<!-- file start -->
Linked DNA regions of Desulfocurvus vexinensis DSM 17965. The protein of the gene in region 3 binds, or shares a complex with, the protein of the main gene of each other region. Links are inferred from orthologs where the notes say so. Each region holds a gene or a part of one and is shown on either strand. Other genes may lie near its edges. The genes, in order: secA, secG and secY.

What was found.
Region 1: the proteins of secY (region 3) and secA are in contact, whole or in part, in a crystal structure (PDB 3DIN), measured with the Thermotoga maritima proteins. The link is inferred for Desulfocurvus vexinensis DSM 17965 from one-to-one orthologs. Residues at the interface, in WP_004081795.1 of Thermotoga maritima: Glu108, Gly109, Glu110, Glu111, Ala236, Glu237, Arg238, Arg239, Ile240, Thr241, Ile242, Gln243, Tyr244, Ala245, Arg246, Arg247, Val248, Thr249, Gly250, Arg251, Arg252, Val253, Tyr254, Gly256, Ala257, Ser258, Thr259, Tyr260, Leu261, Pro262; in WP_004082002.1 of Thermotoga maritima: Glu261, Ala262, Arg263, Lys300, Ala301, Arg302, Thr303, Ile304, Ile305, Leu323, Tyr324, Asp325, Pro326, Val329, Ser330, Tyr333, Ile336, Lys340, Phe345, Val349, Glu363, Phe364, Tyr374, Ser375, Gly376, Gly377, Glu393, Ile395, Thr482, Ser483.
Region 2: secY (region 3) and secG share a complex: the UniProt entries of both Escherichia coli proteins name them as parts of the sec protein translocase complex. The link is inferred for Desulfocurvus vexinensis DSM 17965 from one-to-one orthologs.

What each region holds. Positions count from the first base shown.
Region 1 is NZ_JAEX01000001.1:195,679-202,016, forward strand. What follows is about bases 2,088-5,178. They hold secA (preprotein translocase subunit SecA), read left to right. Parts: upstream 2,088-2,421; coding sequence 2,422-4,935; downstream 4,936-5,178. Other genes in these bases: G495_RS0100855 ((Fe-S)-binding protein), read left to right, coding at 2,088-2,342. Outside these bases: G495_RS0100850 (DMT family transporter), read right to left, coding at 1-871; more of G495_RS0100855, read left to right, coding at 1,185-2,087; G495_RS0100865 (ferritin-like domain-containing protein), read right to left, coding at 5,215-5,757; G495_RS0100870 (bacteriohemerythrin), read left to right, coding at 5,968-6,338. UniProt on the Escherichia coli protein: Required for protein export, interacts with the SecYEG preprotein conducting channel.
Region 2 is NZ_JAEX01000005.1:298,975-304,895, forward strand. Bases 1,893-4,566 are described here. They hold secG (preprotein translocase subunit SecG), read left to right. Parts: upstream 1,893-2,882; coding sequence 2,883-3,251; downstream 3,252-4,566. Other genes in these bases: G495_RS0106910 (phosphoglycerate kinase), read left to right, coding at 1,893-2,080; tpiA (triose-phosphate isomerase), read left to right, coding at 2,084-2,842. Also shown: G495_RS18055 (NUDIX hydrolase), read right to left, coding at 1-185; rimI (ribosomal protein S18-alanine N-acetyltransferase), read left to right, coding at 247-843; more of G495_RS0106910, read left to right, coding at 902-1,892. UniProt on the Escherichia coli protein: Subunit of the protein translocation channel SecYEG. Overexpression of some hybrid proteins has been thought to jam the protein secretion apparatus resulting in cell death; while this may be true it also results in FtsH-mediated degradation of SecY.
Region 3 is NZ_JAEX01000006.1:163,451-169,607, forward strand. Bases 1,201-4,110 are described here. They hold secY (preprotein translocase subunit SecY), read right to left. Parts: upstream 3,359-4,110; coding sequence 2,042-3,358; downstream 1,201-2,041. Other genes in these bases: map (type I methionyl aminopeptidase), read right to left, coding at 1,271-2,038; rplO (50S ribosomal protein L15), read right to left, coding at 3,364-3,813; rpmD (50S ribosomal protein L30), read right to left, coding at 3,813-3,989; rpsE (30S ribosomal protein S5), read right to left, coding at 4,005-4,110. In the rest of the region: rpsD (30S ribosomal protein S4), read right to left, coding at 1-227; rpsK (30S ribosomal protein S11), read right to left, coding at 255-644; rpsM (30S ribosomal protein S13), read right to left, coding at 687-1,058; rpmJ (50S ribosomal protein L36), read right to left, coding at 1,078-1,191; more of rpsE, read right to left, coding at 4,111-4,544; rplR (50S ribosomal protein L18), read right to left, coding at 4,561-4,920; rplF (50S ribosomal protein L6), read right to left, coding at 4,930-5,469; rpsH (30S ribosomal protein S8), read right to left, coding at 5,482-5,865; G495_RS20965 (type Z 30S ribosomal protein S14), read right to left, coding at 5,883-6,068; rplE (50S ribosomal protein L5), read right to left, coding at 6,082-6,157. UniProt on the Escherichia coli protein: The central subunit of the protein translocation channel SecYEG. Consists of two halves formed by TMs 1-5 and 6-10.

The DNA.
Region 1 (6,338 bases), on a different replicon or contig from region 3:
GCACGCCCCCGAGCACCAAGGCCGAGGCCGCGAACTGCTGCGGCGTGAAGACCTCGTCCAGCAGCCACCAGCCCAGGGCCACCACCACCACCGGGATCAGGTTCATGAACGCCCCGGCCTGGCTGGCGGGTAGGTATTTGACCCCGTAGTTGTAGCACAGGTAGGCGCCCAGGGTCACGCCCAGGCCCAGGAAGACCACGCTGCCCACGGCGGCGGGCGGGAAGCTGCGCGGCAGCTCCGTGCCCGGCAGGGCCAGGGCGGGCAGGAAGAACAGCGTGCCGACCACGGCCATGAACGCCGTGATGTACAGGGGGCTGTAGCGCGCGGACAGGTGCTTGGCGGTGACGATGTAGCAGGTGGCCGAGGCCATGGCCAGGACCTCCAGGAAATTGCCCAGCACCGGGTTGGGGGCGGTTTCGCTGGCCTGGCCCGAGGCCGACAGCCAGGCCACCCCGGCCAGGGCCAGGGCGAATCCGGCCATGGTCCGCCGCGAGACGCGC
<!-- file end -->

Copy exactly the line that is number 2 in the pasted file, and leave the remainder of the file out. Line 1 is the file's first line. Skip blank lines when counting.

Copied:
What was found.